The 15 Most Popular Patterns of 1942

from House Beautiful
by Virginia Scott
Rainbow Review Glass Journal - April 1974

A 1942 survey asked fifteen of the leading glass manufacturers to name their best-selling glassware pattern. The report of the survey results was published in a feature article, "The 15 Most Popular Glass Patterns," by Elizabeth Gordon, which appeared in House Beautiful magazine, December 1942.

Here is a list of the companies surveyed and the glassware patterns named as their best-selling:

  1. Blenko Glass Co - Williamsburg Teardrop reproduction Carbone items
  2. Cambridge Glass Co. - "Rosepoint" etching
  3. Carbone - Hand-blown crystal with teardrop stems
  4. Duncan & Miller Glass Co. - "Teardrop"
  5. Fostoria Glass Co. - "Sceptre"
  6. A. H. Heisey & Co. - "Crystolite"
  7. Imperial Glass Co. - "Candlewick"
  8. Georg Jensen, Inc. - "Berkshire"
  9. Libbey Glass Co. - "Waterford"
  10. Phillips Glass Co. - "Tropical"
  11. Seneca Glass Co. - Cut Crystal in a Dart patternGeorg Jensen items
  12. Sharpe, Inc. - "Charleston"
  13. Dorothy C. Thorpe - Ivy Vines (a sand-engraved pattern)
  14. U.S. Glass Co. - "June Night" (Tiffinware etching)
  15. Westmoreland Glass - "English Hobnail"

Seneca ad Many of the above named companies are well-known, while some are not so familiar (at least to me). Quite a few are still operating - Blenko, Fostoria, Imperial, Libbey, Westmoreland and, I believe, Dorothy C. Thorpe. U. S. Glass is now part of Tiffin Glass Company. Imperial Glass Co. has acquired the molds and patents of Heisey and Cambridge; Indiana Glass Co. now has some of the Duncan & Miller molds; and in 1947, Phillips items Owens-Illinois purchased Sharpe Inc., and it became part of their Libbey Division in 1950.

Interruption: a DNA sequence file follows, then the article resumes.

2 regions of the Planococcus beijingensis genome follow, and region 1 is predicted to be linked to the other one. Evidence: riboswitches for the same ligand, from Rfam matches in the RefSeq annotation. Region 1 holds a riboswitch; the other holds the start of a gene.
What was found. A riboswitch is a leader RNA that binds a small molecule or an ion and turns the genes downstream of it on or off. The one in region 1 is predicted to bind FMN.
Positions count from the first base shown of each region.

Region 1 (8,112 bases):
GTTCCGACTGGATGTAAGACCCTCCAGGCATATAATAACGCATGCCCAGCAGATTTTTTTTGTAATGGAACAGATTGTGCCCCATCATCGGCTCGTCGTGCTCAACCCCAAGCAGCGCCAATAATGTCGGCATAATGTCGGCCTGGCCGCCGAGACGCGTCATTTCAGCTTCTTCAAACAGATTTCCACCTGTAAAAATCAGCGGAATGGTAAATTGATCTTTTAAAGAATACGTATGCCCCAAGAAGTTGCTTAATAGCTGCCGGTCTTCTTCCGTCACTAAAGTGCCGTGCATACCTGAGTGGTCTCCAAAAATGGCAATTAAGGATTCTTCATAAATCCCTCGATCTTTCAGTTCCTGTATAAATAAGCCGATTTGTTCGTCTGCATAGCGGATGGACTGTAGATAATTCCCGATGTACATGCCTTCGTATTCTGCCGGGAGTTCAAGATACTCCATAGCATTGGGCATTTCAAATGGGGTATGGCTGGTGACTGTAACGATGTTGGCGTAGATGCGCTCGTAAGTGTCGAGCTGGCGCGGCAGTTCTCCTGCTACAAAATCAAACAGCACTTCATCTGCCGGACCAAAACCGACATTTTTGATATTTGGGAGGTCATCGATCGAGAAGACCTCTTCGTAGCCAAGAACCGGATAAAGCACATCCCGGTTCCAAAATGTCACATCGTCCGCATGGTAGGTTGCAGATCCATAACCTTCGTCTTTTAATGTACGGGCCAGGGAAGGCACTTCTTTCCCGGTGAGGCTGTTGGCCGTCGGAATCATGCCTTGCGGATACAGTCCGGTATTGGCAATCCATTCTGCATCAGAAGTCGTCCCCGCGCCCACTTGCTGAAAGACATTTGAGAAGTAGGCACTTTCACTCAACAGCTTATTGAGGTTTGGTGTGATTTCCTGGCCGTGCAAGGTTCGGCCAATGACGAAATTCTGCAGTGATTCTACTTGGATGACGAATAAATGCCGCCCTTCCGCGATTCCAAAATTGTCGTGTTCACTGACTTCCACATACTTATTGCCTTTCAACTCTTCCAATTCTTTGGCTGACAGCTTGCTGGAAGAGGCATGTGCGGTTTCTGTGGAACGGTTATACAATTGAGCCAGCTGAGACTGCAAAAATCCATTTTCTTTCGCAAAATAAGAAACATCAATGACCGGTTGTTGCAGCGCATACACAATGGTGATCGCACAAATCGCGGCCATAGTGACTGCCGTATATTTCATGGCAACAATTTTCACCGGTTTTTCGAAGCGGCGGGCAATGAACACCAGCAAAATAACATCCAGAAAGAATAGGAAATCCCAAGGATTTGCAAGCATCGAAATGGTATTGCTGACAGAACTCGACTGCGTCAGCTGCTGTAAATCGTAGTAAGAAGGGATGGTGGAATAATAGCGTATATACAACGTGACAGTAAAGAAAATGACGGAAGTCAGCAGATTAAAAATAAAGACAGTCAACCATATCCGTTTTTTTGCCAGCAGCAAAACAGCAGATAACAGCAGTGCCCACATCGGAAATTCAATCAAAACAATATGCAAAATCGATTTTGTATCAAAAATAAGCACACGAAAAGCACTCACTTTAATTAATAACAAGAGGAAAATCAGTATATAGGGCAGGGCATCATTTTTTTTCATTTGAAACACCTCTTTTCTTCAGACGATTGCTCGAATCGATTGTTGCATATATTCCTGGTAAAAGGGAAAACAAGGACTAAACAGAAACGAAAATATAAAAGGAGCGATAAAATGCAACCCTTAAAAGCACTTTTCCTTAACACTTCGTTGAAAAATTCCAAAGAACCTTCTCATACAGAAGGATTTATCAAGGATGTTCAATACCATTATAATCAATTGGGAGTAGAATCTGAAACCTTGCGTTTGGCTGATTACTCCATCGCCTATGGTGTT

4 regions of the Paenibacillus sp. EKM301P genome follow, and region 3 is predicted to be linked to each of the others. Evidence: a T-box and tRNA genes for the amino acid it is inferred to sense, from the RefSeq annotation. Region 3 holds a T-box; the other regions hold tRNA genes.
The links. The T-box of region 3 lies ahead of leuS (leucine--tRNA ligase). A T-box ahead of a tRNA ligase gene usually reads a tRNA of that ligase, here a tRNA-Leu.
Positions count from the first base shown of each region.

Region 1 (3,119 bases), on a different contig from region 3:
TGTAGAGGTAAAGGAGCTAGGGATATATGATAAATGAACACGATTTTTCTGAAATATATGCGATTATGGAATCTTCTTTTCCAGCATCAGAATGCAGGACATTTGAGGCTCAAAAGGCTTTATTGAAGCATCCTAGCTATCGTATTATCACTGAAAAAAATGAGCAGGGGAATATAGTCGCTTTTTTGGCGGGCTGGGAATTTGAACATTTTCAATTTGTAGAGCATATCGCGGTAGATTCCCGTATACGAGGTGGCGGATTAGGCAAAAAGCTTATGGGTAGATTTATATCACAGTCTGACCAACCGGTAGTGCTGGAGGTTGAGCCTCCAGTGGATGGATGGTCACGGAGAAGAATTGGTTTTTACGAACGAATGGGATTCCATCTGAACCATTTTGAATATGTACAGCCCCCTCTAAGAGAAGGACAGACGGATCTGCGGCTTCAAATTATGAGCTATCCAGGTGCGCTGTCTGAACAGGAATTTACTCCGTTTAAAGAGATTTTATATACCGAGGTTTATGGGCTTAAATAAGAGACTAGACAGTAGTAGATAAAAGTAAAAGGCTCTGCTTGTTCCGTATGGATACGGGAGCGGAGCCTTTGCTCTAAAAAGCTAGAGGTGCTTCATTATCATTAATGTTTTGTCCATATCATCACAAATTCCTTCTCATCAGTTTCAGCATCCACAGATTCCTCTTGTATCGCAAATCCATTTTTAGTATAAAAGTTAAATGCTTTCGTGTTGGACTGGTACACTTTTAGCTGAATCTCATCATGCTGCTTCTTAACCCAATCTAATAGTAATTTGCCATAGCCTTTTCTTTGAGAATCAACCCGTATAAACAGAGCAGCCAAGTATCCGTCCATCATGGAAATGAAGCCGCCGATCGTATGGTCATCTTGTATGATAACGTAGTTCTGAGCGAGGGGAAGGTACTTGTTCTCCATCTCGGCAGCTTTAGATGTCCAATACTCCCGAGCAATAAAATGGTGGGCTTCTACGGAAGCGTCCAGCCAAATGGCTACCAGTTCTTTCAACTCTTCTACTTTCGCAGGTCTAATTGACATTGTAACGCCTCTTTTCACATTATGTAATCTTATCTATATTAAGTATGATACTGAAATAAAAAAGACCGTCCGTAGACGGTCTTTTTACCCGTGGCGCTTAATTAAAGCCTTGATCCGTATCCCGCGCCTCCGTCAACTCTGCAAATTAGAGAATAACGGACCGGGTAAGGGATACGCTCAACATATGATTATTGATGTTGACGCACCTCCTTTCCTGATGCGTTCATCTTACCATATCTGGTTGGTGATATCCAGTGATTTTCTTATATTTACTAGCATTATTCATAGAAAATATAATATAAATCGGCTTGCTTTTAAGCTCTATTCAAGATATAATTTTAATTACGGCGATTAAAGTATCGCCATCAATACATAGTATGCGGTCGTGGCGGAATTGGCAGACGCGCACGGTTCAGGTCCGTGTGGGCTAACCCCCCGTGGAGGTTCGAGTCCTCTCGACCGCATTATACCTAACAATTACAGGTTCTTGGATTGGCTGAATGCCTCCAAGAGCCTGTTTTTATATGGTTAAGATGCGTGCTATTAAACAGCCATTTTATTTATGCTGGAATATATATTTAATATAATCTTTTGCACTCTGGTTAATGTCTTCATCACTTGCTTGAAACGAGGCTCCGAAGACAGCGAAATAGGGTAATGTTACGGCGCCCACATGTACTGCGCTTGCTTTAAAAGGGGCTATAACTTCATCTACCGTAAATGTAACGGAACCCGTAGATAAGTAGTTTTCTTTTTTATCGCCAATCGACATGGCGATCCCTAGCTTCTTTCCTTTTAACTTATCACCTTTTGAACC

I am sorry that I do not know anything about the present status of Carbone, Seneca, Phillips and Georg Jensen, but I have included photos from the December 1942 House Beautiful so you can see the patterns cited in the article. (Information from readers welcome).

My next several articles will be based on the results of the 1942 survey. I have found advertisements for many of the "best-selling" patterns named, Some of the patterns are now being eagerly collected. I want to thank House Beautiful for permission to use the information.